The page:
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A charwoman, charlady, chargirl or just char is an old-fashioned or obsolete occupational term. It referred to a paid worker who came into a house (or shop or office, etc.) to clean for a few hours a day or week, as opposed to a maid, who lived as part of the household within the structure of domestic service. Nowadays this work is done by a cleaner, who may work independently, perhaps cash in hand, or through an agency.
The term "charwoman" was used as an official job title in the United States before 1960, which included use by municipal and state governments and by federal agencies such as the Department of Commerce and Labor (such as in the Bureau of the Census and the Bureau of Immigration).
Charwomen were often commonly referred to as scrubwomen. The word has the same root as "chore woman", one hired to do odd chores around the house.
A char or chare was a turn (of work) in the sixteenth century, which gave rise to the word being used as a prefix to denote people working in domestic service. The usage of "charwoman" was common in the mid-19th century, often appearing as an occupation in the UK census of 1841, but it fell out of common use in the later decades of the 20th century, often replaced by the term "daily (woman)". Unlike a maid or housekeeper, typically live-in positions, the charwoman usually worked for hourly wages, usually on a part-time basis, often having several different employers.
The position often features in fiction, particularly British literature.
A Victorian example is Ebeneezer Scrooge's charwoman Mrs. Dilber who appears in Charles Dickens's A Christmas Carol. In the short story "The Diary of Anne Rodway", by Wilkie Collins, Anne investigates the murder of her friend Mary and learns that the suspect's wife is a woman "ready to turn her hand to anything: charing, washing, laying-out, keeping empty houses...."
In 1926, Lord Dunsany's fantasy novel, The Charwoman's Shadow was published to good reviews. A charwoman - Sarah Cobbin - is a critical character in the detective novel, Part for a Poisoner (1948) by E.C.R. Lorac. In the comic strip Andy Capp (from 1957), Andy's wife Flo is a charwoman. Another well-known fictional charwoman is Ada Harris, the central character in Paul Gallico's novel Mrs 'Arris goes to Paris (1958) and its three sequels.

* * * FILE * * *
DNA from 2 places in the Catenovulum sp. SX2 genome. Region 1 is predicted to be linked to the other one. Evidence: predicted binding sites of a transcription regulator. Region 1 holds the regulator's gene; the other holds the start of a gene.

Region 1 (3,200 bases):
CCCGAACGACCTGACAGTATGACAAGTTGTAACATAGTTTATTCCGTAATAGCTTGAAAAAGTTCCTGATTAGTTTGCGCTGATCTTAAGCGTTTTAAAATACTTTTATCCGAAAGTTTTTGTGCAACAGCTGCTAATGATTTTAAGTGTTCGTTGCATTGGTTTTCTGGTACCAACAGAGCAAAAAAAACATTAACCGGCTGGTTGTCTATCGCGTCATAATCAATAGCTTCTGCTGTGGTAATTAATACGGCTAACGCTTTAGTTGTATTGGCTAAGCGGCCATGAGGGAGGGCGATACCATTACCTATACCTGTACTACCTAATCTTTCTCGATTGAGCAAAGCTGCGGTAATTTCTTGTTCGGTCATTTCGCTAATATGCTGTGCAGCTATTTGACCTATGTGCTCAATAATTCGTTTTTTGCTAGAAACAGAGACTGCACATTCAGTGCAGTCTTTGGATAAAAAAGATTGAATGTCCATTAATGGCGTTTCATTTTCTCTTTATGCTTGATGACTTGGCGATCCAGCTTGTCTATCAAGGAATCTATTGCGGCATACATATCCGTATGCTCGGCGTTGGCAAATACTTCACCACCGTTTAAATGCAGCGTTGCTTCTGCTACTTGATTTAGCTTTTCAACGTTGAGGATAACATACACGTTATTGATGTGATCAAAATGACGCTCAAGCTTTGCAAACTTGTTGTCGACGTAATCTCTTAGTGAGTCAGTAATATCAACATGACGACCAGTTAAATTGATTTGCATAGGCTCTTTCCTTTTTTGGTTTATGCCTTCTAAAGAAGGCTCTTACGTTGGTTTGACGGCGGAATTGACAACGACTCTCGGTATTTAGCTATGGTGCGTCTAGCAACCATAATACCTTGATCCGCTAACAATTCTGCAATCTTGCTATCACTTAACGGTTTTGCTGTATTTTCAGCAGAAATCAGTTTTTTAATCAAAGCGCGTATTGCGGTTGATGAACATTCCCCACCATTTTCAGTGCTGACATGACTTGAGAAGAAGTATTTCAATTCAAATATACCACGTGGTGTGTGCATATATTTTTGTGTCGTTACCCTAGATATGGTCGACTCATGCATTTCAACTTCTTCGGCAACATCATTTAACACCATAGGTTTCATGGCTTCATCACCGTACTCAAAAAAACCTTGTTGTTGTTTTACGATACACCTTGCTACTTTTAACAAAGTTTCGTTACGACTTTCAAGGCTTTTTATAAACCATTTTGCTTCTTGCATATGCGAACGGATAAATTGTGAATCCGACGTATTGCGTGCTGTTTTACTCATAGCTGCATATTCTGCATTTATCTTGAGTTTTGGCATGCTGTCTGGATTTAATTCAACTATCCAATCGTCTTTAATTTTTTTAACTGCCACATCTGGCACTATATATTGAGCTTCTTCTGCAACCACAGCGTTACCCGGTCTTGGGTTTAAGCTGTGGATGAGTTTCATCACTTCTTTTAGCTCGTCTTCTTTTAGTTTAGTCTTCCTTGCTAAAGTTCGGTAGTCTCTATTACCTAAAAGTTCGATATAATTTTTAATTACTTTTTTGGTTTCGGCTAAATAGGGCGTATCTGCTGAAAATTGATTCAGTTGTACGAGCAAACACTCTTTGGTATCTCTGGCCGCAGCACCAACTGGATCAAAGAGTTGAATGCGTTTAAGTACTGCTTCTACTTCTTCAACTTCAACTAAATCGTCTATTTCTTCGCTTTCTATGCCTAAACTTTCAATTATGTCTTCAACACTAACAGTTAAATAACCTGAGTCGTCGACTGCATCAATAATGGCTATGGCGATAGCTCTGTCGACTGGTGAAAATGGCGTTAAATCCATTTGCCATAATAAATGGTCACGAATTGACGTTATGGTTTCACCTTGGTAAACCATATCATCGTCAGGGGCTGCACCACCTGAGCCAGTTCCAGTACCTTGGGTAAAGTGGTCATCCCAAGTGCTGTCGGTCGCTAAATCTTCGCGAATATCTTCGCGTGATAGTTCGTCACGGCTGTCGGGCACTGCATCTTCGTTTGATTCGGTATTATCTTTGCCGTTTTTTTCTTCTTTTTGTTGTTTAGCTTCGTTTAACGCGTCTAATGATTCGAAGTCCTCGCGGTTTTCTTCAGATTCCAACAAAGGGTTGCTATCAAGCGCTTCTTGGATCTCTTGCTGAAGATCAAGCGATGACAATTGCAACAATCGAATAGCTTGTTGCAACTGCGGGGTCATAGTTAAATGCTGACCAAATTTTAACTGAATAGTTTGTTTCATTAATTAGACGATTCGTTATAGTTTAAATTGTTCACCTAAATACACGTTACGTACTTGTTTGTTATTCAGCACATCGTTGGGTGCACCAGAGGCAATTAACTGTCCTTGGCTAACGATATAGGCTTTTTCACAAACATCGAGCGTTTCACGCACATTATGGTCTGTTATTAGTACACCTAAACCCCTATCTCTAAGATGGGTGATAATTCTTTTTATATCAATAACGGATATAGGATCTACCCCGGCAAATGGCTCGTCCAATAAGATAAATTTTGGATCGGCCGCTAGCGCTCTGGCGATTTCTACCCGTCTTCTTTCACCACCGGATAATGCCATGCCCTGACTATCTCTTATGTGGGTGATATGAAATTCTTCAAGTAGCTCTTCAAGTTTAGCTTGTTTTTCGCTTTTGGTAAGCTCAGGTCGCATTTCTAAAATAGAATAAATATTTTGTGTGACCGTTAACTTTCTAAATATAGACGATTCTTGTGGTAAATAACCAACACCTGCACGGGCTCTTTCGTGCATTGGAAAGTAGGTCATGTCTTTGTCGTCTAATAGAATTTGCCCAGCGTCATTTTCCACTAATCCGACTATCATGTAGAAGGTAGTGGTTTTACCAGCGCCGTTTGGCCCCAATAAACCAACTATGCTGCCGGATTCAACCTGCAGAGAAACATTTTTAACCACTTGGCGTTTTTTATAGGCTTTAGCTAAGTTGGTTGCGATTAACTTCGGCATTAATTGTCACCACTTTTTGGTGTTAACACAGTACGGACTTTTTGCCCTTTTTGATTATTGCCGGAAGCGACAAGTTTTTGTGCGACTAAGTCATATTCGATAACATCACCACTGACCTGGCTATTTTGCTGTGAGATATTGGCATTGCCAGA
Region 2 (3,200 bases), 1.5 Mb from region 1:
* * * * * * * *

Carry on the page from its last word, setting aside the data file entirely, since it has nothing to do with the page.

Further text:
The charwoman featured in performances too, first on stage, and then in radio, film, and television. The best example of this is probably the series of films that featured the funny and feisty Irish charwoman Mrs. Riley, a creation of the music hall comedian Arthur Lucan. He was an early drag artist, playing opposite his wife Kitty McShane , who depicted Mrs Riley's daughter. The public's enthusiasm for these impromptu stage characters prompted the couple to make the pair a part of their repertoire and this led to sixteen Old Mother Riley films, from 1937 to 1952. In the radio comedy series It's That Man Again (1939-1949), Dorothy Summers played the part of Mrs Mopp, an office char whose catch phrase was "Can I do you now, Sir?" (i.e., "May I clean your office now, Sir?" but with an obvious double entendre).
In 1963, Peggy Mount starred in Ladies Who Do, in which a group of charwomen go into high finance under the guidance of the eccentric Colonel Whitforth Robert Morley, in order to save their old neighbourhood from a team of ruthless developers led by Harry H. Corbett. In 1966-67, Kathleen Harrison starred as a charwoman who inherits ₤10 million from her employer, on the television series, Mrs. Thursday. Mabel Wheeler was the lowly charwoman and a main character in the sitcom You Rang, M'Lord? (from 1990).
Outside of British creations, a charwoman appears in Franz Kafka's The Metamorphosis (1915). U.S. comedian Carol Burnett made a charwoman character into a signature routine during her television career with Garry Moore and later on her own popular long-running variety show.
- Washerwoman, a laundress
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